Ms. Jan Peterson Chairperson
GROOTS International /Huairou Commission
HUAIROU COMMISSION
Women, Homes and Community
TWENTY FIFTH SPECIAL SESSION OF THE GENERAL ASSEMBLY ON THE REVIEW AND APPPRAISAL OF PROGRESS OF THE IMPLEMENTATION OF THE HABITAT AGENDA
June 8th 2001


Mr./Madam Chairperson, Distinguished delegates and friends,

I am proud to represent the Huairou Commission - a global partnership coalition of networks including the GROOTS International, consisting of more than 11,000 grassroots women's groups and NGOs working together with local authorities, parliamentarians ,development institutions and UN agencies. At the heart of the Commission's approach is the mainstreaming of grassroots women's groups and poor communities in addressing habitat issues such as shelter and basic services The main focus is : local governance, security of land tenure, post disaster and conflict reconstruction.

Across 55 countries in Asia, Africa, L. America, Eastern Europe ,the E.U and N.America, the Huairou Commission and it's networks are at the center of efforts to scale up the implementation of the Habitat Agenda through forging new community -state partnerships. Local to local dialogues, exchanges, transfer of knowledge from good practices are key tools that we use to build local capacities, reshape policies and transform communities and cities.

Lessons from community driven initiatives to secure land, shelter and basic services, build permanent housing and community owned infrastructure, counter myths held by policy makers:

Myth # 1: Grassroots efforts are small scale

Myth #2 Grassroots women's initiatives are necessarily low-tech.

Myth #3: Grassroots women groups are beneficiaries rather than partners.

Given that the majority of the settlements interventions that work for the poor are community driven, we submit that grassroots initiatives, in the context of poverty reduction and gender equitable human settlement efforts for all, are the mainstream. Resources and opportunities are needed to ensure that grassroots women's groups and communities have an opportunity to publicly demonstrate the richness of their strategies and solutions so that can become the basis for creating innovative, effective and sustainable ways of implementing the Habitat Agenda.

Today, we are entering a new institutional context where there is increased potential for grassroots women to scale-up and upgrade their settlements development initiatives by partnering with local authorities and other public institutions.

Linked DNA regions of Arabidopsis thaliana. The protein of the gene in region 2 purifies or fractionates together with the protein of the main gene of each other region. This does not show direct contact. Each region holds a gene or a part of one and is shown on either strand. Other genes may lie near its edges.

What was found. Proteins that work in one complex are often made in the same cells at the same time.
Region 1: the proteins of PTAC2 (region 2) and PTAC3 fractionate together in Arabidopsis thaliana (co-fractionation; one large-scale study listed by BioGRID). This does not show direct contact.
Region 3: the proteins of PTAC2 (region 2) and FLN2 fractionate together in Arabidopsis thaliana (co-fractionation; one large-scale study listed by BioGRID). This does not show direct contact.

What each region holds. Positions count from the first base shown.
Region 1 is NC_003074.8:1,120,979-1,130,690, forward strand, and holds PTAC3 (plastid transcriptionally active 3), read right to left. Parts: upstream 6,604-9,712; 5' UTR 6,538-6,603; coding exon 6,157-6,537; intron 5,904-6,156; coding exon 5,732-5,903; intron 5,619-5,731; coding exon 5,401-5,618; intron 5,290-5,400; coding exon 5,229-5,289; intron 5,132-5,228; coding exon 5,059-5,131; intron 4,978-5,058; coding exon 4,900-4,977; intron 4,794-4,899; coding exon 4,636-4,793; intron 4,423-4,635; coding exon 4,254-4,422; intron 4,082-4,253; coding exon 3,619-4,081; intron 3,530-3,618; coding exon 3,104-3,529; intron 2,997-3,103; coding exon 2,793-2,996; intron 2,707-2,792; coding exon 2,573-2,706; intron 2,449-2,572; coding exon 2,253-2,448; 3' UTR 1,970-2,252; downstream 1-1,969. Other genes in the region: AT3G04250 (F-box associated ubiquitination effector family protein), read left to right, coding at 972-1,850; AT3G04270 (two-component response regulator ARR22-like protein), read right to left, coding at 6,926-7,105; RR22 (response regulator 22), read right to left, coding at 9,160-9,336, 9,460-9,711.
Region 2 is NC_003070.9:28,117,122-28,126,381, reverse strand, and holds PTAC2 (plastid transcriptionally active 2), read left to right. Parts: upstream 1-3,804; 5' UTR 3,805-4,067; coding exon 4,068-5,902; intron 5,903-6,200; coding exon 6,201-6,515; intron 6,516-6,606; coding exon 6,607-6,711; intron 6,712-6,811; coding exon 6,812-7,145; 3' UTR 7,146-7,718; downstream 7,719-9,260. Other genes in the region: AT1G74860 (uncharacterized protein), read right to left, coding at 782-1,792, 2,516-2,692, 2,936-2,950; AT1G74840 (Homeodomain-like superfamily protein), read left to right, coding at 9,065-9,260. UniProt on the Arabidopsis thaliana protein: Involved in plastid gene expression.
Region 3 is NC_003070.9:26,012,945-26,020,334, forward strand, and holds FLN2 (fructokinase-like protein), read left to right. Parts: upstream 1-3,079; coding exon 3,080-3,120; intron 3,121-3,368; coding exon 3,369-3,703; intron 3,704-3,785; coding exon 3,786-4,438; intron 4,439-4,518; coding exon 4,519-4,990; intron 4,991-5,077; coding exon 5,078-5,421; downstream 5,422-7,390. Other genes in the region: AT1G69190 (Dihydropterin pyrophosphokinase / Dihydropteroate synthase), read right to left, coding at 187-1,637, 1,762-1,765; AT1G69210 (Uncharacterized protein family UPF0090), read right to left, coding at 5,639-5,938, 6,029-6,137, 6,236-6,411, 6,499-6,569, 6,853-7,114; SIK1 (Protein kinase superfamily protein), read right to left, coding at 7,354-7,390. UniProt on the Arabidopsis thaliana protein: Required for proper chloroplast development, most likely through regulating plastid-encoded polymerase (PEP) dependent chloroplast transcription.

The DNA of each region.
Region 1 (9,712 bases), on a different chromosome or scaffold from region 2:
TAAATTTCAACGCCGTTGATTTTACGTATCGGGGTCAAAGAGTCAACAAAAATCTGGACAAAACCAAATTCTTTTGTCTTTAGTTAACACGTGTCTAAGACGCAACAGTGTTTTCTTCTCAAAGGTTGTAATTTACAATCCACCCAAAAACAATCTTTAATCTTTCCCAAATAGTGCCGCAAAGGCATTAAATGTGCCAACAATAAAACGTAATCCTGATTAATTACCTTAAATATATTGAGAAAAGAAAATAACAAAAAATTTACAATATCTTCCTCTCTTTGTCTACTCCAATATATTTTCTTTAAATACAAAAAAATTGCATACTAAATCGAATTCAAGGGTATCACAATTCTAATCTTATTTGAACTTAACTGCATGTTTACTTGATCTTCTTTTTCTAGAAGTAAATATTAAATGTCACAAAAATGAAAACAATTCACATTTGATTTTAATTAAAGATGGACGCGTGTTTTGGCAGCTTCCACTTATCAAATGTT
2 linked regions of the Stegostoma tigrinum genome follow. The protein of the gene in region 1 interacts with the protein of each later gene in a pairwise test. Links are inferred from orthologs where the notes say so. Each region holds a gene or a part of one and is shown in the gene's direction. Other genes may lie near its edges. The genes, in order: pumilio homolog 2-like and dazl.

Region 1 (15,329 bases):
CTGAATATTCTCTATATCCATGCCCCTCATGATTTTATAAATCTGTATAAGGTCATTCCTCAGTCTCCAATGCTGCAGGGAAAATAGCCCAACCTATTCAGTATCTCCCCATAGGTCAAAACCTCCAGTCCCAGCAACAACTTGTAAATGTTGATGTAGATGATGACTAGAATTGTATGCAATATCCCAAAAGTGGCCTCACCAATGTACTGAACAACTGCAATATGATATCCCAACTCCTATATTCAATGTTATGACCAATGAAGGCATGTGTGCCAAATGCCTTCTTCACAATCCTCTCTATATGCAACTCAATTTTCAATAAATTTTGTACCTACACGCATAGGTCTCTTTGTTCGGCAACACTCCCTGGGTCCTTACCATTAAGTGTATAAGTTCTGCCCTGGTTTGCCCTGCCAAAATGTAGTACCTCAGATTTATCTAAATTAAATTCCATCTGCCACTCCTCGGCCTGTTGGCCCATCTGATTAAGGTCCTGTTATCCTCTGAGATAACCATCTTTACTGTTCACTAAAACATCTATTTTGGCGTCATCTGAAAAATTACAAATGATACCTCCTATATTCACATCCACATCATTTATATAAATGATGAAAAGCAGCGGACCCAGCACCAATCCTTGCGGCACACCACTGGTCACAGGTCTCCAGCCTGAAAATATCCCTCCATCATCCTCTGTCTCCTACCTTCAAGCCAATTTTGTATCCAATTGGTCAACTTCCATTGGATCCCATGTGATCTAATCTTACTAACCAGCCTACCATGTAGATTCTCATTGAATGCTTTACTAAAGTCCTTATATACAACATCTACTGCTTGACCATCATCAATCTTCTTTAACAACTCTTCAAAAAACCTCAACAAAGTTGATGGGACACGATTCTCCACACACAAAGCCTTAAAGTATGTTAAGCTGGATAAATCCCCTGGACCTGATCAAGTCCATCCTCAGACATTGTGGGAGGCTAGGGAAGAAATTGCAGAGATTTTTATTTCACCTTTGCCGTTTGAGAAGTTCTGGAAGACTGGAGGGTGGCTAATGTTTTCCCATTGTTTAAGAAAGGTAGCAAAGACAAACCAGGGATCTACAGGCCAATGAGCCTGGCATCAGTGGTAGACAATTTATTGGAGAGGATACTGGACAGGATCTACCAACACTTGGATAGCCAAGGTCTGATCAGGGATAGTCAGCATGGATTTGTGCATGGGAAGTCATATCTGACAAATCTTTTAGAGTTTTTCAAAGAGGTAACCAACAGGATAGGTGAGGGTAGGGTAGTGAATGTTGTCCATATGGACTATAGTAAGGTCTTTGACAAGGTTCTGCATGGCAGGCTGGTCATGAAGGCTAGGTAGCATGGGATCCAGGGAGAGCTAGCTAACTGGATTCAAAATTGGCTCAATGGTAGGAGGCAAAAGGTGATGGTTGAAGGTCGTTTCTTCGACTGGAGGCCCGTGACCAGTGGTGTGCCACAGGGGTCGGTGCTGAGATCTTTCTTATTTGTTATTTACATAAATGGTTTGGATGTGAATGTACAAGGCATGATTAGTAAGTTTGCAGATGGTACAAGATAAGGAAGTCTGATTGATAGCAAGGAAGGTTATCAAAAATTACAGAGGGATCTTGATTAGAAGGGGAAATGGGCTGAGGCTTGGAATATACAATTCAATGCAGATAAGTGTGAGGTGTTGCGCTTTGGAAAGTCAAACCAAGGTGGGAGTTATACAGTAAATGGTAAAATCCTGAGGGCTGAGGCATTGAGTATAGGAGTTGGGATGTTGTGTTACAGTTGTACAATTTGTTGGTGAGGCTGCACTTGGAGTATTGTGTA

However, with the loss of the Women and Habitat program in UNCHS the platform from which large numbers of women's groups could strengthen their capacities and contribute to the institutional process of mainstreaming gender equitable settlement practices has disappeared.

Moreover, by rescinding the Women and Habitat Program we have delinked institutional knowledge from interaction with the constituency who has produced these innovations in the field of settlements. Because these program changes carry the risk of marginalizing the efforts at the grassroots - i.e. the work of grassroots women and communities. By these actions, the governments are seriously losing the capability to realize the opportunities to attain the full implementation of the Habitat Agenda.

Thus, We call for concrete measures that seek to transform public institutions and processes so that women and poor communities worldwide are seen at the center of transformation fuelled by economic growth and resource investments in habitat and cities. This requires a strategic rethinking of the ways .We need to view grassroots women and communities as the problem-solvers in their communities rather than as clients or beneficiaries. In the redesigning of policies governments need to recognize that grassroots women's groups are the engines of development in their communities.

The only choice that governments have is to exercise their commitment and show their political will...

We call for urgent action by which governments, the UN and multilateral agencies can facilitate the mainstreaming of grassroots interventions and enhance the sustainability, efficiency by doing the following:

Create institutional mechanisms for participation and negotiation Establish decentralized financial mechanisms to mainstream and scale up grassroots initiatives to address habitat problems in cities Increase accountability through recognition and empowerment of grassroots women's groups in the planning and monitoring of public resources with local governments Extend policy support to grassroots initiatives through information, credit, capacity building Facilitate new community - public/private partnerships to ensure optimum utilization through piloting of efforts and scaling up.

We conclude by stating that the above recommendations are key to successful implementation of the Habitat Agenda.

Thank you for your attention.